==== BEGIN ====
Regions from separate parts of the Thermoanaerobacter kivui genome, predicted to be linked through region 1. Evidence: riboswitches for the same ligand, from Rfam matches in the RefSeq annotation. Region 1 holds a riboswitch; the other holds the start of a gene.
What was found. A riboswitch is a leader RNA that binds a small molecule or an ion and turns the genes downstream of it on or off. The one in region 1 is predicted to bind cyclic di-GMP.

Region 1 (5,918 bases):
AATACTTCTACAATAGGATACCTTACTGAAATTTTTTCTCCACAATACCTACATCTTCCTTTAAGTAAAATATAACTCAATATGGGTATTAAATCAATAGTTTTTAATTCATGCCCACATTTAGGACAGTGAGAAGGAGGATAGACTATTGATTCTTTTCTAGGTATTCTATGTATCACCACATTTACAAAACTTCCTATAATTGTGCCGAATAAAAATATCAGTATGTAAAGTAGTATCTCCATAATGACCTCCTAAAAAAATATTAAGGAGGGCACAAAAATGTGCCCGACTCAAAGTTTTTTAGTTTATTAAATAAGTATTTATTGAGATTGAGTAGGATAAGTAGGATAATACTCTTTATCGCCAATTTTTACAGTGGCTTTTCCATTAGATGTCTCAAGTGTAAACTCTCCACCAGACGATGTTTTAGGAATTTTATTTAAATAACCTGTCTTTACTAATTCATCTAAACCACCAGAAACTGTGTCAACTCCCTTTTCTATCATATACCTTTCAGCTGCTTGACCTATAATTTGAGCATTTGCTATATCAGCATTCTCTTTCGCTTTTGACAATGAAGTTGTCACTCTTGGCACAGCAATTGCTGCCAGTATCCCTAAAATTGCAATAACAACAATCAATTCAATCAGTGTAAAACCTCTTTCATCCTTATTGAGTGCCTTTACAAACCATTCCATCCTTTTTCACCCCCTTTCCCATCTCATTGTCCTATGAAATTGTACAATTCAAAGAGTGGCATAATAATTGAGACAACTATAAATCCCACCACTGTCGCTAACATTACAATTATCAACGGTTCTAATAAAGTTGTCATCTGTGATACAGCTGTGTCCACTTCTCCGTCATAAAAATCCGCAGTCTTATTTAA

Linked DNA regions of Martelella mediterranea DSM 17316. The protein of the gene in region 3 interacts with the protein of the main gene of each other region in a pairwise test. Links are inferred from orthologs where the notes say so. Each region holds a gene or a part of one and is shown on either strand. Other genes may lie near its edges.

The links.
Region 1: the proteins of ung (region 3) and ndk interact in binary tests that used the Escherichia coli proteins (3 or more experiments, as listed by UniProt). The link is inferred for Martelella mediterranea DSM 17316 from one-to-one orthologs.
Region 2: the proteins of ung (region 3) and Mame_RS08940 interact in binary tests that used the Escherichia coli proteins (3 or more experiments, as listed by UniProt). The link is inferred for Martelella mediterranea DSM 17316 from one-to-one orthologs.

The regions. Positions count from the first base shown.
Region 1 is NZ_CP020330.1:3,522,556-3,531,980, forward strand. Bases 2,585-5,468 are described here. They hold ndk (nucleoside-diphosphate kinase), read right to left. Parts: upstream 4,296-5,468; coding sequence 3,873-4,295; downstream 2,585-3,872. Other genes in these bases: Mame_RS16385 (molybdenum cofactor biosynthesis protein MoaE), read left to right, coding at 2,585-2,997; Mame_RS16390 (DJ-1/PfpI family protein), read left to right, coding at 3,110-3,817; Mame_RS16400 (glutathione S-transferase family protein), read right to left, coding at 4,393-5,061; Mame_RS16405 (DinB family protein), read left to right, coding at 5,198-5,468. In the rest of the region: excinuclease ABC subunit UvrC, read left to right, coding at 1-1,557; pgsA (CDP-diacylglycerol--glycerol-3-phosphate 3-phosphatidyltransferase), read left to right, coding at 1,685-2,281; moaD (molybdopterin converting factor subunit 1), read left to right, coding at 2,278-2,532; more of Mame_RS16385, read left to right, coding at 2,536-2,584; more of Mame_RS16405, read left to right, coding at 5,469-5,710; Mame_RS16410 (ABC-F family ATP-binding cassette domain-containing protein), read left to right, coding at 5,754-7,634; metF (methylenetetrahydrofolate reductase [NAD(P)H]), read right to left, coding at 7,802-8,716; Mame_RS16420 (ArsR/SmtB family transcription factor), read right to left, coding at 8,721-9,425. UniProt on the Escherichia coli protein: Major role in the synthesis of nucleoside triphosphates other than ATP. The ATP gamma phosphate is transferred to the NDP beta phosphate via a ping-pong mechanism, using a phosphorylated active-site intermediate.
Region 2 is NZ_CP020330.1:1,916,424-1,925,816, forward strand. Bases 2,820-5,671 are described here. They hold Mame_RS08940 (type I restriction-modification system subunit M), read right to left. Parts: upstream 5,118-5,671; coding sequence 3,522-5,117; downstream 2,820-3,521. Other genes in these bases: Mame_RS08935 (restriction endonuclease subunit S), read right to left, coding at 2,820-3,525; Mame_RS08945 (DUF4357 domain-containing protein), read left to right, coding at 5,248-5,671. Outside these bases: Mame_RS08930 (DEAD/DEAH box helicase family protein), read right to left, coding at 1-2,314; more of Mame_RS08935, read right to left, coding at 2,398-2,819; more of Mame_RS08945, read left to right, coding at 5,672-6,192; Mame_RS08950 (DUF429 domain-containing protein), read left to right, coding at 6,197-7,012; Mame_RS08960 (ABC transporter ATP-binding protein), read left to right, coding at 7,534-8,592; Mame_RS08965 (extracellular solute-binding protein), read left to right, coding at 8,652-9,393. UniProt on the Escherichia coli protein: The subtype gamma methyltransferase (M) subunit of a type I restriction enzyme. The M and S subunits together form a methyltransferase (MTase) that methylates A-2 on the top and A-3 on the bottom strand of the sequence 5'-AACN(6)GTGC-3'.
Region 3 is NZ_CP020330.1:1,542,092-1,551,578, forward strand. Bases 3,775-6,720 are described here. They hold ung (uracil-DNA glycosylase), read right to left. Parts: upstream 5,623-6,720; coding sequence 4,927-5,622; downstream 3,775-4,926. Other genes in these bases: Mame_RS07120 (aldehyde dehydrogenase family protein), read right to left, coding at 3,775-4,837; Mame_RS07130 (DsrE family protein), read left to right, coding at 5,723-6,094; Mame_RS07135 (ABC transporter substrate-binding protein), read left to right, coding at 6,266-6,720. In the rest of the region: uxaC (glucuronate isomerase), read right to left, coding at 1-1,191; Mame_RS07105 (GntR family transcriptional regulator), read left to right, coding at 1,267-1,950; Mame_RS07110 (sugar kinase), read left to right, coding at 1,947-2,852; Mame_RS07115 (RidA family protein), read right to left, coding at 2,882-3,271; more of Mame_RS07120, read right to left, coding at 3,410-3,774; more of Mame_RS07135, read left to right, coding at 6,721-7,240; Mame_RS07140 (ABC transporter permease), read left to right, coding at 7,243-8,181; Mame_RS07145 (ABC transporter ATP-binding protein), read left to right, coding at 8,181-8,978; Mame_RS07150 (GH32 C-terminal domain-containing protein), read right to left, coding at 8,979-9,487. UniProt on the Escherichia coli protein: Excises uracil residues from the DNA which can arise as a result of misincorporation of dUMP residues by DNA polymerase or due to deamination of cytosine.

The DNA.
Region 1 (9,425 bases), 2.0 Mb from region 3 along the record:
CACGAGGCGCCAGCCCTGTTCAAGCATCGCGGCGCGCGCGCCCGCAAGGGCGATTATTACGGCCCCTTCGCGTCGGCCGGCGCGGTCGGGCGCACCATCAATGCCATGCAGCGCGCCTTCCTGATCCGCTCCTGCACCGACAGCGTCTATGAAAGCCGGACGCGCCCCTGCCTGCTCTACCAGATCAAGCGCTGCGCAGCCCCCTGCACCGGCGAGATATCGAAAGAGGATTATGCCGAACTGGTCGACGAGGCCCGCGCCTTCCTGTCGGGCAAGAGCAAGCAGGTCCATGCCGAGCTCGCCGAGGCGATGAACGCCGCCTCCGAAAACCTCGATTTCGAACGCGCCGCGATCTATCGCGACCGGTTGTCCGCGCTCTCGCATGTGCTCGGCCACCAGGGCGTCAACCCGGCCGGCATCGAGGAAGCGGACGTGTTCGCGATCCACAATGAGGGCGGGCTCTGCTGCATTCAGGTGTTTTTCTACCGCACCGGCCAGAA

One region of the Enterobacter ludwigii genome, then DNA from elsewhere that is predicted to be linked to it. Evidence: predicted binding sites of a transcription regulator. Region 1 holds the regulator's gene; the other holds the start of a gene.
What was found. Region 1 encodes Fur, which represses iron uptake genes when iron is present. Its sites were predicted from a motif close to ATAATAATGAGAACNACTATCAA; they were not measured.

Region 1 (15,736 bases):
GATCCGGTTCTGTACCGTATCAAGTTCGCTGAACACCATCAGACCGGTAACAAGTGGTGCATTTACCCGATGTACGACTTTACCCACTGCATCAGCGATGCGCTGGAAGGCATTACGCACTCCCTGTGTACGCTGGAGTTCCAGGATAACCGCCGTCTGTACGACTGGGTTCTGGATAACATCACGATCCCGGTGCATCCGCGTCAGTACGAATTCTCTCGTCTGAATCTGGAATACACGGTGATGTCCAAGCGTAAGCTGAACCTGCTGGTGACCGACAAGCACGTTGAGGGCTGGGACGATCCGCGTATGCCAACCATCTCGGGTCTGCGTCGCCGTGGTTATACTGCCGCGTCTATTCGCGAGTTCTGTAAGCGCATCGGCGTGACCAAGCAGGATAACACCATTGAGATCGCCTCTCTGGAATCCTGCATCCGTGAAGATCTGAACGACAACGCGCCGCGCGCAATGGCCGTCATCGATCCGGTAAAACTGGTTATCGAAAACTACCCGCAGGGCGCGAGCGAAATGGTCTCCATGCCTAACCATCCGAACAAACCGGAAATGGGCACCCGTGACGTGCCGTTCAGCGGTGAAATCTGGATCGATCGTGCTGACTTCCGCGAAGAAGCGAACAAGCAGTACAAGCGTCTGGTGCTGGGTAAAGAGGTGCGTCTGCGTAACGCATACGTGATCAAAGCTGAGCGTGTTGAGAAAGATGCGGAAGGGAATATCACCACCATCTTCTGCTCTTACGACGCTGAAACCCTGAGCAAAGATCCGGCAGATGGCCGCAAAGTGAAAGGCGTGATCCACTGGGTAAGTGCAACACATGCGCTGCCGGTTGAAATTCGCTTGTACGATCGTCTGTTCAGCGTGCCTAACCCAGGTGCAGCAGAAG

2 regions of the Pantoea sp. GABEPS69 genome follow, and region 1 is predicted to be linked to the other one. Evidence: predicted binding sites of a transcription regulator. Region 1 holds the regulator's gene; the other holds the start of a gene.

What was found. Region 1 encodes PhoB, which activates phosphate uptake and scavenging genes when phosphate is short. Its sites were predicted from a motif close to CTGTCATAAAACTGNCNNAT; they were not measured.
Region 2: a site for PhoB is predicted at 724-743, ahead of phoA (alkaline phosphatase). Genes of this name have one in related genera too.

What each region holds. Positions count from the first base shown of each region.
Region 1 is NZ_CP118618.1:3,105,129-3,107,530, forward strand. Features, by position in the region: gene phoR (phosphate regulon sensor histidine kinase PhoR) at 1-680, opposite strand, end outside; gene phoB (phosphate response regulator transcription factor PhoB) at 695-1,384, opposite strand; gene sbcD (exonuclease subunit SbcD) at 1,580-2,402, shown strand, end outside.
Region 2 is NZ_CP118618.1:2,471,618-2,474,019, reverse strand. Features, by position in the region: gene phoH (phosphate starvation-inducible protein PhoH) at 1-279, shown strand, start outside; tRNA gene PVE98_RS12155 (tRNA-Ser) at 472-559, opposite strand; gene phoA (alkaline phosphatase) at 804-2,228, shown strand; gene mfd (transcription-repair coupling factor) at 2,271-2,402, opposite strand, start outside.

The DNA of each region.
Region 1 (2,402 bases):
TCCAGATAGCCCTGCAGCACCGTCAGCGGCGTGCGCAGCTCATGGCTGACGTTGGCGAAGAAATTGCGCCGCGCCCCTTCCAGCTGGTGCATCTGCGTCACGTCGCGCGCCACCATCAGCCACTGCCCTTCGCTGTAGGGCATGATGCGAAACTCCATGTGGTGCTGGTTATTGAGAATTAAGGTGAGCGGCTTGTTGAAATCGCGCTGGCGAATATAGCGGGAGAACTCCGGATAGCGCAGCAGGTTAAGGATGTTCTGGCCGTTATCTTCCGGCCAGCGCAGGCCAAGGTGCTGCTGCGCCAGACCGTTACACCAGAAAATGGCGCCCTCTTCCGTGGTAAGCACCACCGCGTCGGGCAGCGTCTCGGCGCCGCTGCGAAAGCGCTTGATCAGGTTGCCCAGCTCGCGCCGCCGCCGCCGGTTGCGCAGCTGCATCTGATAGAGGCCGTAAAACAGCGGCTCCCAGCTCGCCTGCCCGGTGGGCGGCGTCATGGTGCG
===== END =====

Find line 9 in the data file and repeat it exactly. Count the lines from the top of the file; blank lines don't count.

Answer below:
The regions. Positions count from the first base shown.